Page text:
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    Vogelsberg H, Mahrholdt H, Deluigi CC et al. Cardiovascular magnetic resonance in clinically suspected cardiac amyloidosis: noninvasive imaging compared to endomyocardial biopsy. J Am Coll Cardiol 2008; 51: 10221030.
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    Maceira AM, Joshi J, Prasad SK et al. Cardiovascular magnetic resonance in cardiac amyloidosis. Circulation 2005; 111: 186193.
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    vanden Driesen RI, Slaughter RE, Strugnell WE. MR findings in cardiac amyloidosis. AJR Am J Roentgenol 2006; 186: 16821685.
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    Austin BA, Tang WH, Rodriguez ER et al. Delayed hyper-enhancement magnetic resonance imaging provides incremental diagnostic and prognostic utility in suspected cardiac amyloidosis. JACC Cardiovasc Imaging 2009; 2: 13691377.
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    Lagana SM, Parwani AV, Nichols LC. Cardiac sarcoidosis: a pathology-focused review. Arch Pathol Lab Med 2010; 134: 10391046.
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    Vignaux O, Dhote R, Duboc D et al. Detection of myocardial involvement in patients with sarcoidosis applying T2-weighted, contrast-enhanced, and cine magnetic resonance imaging: initial results of a prospective study. J Comput Assist Tomogr 2002; 26: 762767.
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    Vignaux O. Cardiac sarcoidosis: spectrum of MRI features. AJR Am J Roentgenol 2005; 184: 249254.
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    Ichinose A, Otani H, Oikawa M et al. MRI of cardiac sarcoidosis: basal and subepicardial localization of myocardial lesions and their effect on left ventricular function. AJR Am J Roentgenol 2008; 191: 862869.
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    Shin-ichi Aso AI, Naoyuki A, Hirohiko M et al. A case of left atrial involvement of cardiac sarcoidosis manifesting as atrial flutter treated with corticosteroids. J Cardiol Cases 2010; 1: e7174.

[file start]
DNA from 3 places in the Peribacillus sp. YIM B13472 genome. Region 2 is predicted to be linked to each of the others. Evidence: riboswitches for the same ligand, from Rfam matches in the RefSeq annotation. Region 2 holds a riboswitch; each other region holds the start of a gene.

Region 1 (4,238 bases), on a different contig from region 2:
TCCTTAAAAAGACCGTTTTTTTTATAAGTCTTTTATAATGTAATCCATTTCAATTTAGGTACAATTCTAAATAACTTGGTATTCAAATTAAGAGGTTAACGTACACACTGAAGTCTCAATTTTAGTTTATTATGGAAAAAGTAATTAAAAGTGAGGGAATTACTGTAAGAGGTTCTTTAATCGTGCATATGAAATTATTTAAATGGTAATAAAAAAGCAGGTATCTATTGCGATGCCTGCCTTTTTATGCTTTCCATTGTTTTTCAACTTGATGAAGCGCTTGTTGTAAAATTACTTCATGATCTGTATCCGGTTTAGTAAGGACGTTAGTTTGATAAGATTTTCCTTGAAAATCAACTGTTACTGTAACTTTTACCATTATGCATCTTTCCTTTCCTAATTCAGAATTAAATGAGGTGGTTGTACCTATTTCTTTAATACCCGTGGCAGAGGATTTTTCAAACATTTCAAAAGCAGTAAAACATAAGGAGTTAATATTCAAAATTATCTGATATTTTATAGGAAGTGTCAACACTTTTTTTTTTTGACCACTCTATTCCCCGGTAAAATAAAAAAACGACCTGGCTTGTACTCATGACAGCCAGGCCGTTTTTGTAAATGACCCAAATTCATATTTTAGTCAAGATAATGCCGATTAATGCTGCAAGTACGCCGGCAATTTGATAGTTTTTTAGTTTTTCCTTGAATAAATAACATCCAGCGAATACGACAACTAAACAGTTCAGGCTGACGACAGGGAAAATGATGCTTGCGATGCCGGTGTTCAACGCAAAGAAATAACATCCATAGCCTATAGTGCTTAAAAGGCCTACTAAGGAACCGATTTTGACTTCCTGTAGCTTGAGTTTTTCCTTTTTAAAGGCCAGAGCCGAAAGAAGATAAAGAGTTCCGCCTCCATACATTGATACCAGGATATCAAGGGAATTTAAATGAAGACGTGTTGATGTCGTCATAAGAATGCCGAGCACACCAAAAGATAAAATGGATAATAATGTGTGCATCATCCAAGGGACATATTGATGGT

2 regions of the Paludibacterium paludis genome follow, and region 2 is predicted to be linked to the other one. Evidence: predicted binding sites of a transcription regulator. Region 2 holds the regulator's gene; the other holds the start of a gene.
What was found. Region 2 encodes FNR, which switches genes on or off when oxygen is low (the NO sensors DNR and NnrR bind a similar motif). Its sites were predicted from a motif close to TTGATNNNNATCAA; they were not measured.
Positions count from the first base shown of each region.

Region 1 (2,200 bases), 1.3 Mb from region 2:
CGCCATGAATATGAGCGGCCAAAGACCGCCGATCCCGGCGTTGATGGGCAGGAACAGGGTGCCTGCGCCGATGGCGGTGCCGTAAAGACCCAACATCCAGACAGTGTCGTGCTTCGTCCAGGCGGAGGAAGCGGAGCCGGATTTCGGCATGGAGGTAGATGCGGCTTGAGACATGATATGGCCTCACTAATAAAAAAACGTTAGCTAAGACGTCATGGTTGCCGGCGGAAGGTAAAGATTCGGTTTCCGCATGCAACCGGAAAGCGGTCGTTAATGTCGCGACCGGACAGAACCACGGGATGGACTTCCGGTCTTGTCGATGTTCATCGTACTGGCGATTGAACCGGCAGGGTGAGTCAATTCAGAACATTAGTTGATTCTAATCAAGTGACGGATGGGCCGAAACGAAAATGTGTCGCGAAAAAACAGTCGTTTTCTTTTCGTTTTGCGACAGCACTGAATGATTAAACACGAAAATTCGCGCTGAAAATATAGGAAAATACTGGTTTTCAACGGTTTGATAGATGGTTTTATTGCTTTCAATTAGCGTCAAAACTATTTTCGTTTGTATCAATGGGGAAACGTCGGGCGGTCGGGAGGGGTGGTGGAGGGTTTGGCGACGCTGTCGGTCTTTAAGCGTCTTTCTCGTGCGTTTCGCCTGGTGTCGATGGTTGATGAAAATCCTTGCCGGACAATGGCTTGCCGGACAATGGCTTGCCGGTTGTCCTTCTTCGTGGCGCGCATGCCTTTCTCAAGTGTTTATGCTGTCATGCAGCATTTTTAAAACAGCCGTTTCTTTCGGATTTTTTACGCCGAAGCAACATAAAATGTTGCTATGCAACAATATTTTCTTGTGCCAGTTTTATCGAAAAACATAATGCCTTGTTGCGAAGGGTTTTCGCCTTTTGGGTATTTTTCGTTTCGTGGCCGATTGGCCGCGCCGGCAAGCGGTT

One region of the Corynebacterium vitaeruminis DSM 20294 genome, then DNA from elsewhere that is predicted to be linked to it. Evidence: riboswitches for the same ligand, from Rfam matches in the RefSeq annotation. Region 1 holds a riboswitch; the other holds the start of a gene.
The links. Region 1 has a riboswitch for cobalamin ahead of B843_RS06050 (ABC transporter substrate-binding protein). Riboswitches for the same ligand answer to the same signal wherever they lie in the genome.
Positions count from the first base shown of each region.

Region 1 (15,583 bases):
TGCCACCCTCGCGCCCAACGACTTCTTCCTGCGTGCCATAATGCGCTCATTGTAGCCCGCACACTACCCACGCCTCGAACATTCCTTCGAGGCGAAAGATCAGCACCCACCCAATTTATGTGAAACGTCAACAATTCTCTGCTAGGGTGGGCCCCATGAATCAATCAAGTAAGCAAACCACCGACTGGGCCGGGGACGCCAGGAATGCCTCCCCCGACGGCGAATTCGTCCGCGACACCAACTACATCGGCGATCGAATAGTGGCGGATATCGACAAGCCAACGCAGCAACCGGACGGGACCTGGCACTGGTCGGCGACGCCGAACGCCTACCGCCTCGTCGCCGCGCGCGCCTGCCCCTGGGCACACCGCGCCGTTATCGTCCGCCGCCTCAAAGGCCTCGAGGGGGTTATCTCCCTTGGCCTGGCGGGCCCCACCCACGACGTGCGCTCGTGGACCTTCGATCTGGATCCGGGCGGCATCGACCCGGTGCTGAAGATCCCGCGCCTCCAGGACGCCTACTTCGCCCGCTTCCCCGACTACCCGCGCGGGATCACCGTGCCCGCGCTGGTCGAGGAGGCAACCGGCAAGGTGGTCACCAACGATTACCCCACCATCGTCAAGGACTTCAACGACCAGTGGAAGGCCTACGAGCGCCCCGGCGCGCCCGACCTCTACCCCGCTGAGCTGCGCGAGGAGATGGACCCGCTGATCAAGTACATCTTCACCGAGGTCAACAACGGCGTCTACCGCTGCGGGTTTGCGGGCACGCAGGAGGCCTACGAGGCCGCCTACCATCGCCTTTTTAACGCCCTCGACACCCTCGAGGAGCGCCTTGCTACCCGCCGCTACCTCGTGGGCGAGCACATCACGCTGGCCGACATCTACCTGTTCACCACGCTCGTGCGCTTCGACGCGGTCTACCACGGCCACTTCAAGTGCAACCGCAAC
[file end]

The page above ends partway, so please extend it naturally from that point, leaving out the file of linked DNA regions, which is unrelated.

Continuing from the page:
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    Smedema JP, Snoep G, van Kroonenburgh MP et al. The additional value of gadolinium-enhanced MRI to standard assessment for cardiac involvement in patients with pulmonary sarcoidosis. Chest 2005; 128: 16291637.
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    Manins V, Habersberger J, Pfluger H, Taylor AJ. Cardiac magnetic resonance imaging in the evaluation of cardiac sarcoidosis: an Australian single-centre experience. Intern Med J 2009; 39: 7782.
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    Yazaki Y, Isobe M, Hiroe M et al. Prognostic determinants of long-term survival in Japanese patients with cardiac sarcoidosis treated with prednisone. Am J Cardiol 2001; 88: 10061010.
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    Sheppard MN. The heart in Fabry's disease. Cardiovasc Pathol 2011; 20: 814.
  • 21
    von Scheidt W, Eng CM, Fitzmaurice TF et al. An atypical variant of Fabry's disease with manifestations confined to the myocardium. N Engl J Med 1991; 324: 395399.
  • 22
    Hughes SE. The pathology of hypertrophic cardiomyopathy. Histopathology 2004; 44: 412427.
  • 23
    Teraguchi H, Takenaka T, Yoshida A et al. End-stage cardiac manifestations and autopsy findings in patients with cardiac Fabry disease. J Cardiol 2004; 43: 9899.
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    Medoro LRS, Strugnell W, Denaro C, Riley R. MRI features of cardiac manifestations and Fabry's disease. SCMR. Poster presentation. 2005.
  • 25
    Moon JC, Sachdev B, Elkington AG et al. Gadolinium enhanced cardiovascular magnetic resonance in Anderson–Fabry disease. Evidence for a disease specific abnormality of the myocardial interstitium. Eur Heart J 2003; 24: 21512155.